Wrongful allegations are not necessarily malicious
It is striking that for 40 years Alice Sebold remained convinced that she had correctly identified her rapist. As stated before, in her memoir she wrote “I knew his face had been the face over me in the tunnel. Knew that I had kissed those lips, stared into those eyes”. Describing the identity parade, she said “the two men were like identical twins”. Remember, Mucciante’s private detective discovered that the man she confused with Broadwater looked nothing like him. She also wrote that the microscopic hair analysis that helped to convict him matched on 17 out of 17 different points but Mucciante found no evidence of such a report. Nevertheless, Mucciante said that there was no doubt in his mind that Sebold had made a genuine mistake and had not acted maliciously.
How can a witness make such a serious error? Perhaps a clue is in the way memory works. Memory science has made much progress over the last 40 years. It’s now known that memory doesn’t work like a video recorder but is malleable and can change with time. Experiments have shown how easy it is to ‘hack’ someone’s memory and change it. Our recall of events can be influenced by our beliefs about the kind of person we would like to have been, and false memories can be planted by other people or by hearing other people’s stories. False memories or hazy memories for events that may or may not have happened can be reinforced by repeatedly reliving them until it feels as if they really happened. Even a lie detector test would not be able to determine if a memory was true, because a person with a false memory really believes it is true so wouldn’t have the normal physiological response of someone deliberately telling a lie. Witnesses with false memories will be very convincing in court.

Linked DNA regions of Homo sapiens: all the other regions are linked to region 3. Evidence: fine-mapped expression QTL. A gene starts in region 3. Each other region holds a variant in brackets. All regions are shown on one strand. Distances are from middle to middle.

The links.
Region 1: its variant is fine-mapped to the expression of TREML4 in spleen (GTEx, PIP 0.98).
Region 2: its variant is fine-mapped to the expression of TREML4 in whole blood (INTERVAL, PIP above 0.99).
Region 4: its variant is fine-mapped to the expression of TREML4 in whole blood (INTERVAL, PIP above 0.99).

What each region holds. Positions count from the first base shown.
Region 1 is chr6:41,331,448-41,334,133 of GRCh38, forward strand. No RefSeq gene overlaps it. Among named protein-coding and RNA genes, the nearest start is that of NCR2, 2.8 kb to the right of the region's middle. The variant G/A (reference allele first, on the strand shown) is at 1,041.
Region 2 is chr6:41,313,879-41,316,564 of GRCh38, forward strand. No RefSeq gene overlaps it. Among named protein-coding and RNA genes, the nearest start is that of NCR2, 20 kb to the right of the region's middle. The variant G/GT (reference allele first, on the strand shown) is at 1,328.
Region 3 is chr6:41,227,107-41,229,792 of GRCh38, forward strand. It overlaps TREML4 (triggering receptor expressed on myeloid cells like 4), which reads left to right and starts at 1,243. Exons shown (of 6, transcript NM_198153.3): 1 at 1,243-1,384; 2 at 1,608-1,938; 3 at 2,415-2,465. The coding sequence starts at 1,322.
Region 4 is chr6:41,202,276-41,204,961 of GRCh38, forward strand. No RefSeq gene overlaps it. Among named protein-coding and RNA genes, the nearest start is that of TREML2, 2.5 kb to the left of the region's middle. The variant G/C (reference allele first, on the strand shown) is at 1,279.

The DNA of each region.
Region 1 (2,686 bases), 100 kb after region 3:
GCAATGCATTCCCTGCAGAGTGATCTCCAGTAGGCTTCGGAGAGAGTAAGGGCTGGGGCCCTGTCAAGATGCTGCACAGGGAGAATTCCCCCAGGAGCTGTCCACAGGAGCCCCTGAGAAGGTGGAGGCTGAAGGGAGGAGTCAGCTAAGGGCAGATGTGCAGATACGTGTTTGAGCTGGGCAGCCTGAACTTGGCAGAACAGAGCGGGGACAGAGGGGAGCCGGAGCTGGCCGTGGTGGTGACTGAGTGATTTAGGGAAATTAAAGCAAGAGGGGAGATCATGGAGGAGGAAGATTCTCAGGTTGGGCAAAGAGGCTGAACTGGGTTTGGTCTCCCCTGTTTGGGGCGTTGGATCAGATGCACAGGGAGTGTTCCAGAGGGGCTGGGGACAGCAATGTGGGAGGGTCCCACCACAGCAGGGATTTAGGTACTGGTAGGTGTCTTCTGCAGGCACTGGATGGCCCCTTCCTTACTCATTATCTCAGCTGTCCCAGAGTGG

Alice was only 18 and had suffered an incredibly traumatic event and would have been extremely emotionally vulnerable in the aftermath. When she couldn’t identify Broadwater in the police line-up, a person she would have trusted, the assistant DA, is said to have told her that Broadwater had persuaded a similar looking friend to join the identity parade to confuse her. She seems to have accepted this explanation and her later description of events, “the two men were like identical twins” appears to demonstrate how her memory adapted to conform with what the assistant DA had told her.